If You Did Gig Work in 2021, the IRS Says You Owe Taxes
If you made money from a full-time job or a side hustle last year, then you’re required to report those earnings on your 2021 income tax return. The IRS also offers several resources to help gig workers meet their tax obligations.
You may or may not receive an information return; however, all earnings from gig work are taxable. The law concerning Form 1099-K also changed for payments received in 2022 to totals exceeding $600, regardless of the number of transactions. For income earned in 2021, the reporting requirement was $20,000 in aggregate payments and 200 transactions.
As a gig worker, it’s also important to be correctly classified either as an employee or an independent contractor. Your classification could mean that you’re required to make quarterly estimated income tax payments, according to the IRS, including your share of Social Security and Medicare taxes.
Are You an Employee or an Independent Contractor for Tax Purposes?
Independent contractors are considered self-employed and are also subject to self-employment tax. Self-employed individuals are generally required to file an annual return and pay estimated tax on a quarterly basis. However, self-employed individuals may also be able to deduct business expenses, such as a deduction for mileage on your car — if it’s used for business purposes — or a home office deduction. What you can deduct (and how much) depends on tax limits and rules.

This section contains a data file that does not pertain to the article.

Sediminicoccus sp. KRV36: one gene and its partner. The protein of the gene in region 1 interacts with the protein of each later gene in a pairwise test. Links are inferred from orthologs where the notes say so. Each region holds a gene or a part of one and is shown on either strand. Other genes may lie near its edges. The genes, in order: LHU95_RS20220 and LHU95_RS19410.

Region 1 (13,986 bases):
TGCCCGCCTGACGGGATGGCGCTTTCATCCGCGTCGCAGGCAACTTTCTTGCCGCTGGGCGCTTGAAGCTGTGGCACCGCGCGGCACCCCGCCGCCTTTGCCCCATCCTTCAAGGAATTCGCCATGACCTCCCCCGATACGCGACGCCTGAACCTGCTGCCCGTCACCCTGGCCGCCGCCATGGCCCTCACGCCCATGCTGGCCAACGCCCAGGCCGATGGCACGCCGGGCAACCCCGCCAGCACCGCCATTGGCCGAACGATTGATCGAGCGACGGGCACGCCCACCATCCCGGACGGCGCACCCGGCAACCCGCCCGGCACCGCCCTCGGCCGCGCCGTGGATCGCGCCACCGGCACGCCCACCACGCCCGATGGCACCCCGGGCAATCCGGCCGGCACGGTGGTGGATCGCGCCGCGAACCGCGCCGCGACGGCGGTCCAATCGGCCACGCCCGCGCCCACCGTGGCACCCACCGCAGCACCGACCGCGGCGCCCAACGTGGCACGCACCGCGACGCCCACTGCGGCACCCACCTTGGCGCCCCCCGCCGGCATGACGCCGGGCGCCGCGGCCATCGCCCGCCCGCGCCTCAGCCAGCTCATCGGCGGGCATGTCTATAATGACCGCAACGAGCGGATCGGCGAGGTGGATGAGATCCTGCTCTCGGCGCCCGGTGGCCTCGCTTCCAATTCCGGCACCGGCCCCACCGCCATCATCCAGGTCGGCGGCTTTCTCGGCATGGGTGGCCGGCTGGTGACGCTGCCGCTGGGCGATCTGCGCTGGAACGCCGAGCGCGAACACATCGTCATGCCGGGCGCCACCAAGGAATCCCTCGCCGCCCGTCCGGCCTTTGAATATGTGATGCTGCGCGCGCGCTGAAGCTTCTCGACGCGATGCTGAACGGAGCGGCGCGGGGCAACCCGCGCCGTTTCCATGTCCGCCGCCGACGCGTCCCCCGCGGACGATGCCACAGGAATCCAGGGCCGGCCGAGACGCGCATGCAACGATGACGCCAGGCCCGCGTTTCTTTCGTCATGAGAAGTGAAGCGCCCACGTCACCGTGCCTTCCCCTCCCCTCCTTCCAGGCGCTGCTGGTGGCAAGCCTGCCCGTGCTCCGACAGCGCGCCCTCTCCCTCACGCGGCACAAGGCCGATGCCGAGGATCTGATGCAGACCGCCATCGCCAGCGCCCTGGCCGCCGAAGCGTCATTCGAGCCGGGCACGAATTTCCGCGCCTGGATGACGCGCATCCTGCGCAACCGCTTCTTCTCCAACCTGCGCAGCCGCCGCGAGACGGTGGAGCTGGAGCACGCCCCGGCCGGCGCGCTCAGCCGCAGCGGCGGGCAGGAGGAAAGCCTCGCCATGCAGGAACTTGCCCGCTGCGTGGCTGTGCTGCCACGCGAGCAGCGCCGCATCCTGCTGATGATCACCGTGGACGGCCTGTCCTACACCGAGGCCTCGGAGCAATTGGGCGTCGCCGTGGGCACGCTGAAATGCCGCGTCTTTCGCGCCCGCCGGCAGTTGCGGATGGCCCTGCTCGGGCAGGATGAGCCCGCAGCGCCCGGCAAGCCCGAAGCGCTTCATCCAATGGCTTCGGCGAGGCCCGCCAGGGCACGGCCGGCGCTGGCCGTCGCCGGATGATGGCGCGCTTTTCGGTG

You are considered an employee if you perform services that can be controlled by an employer, such as what will be done and how it will be done. As an employee, your earnings are generally not subject to self-employment tax — but your earnings as an employee may be subject to FICA and income tax withholding.
If you’re unsure of your classification, you can file Form SS-8, Determination of Worker Status for Purposes of Federal Employment Taxes and Income Tax Withholding. The IRS will review the information and circumstances and determine your tax status.
You can also check out the Gig Economy Tax Center on IRS.gov for more information on your tax responsibilities.
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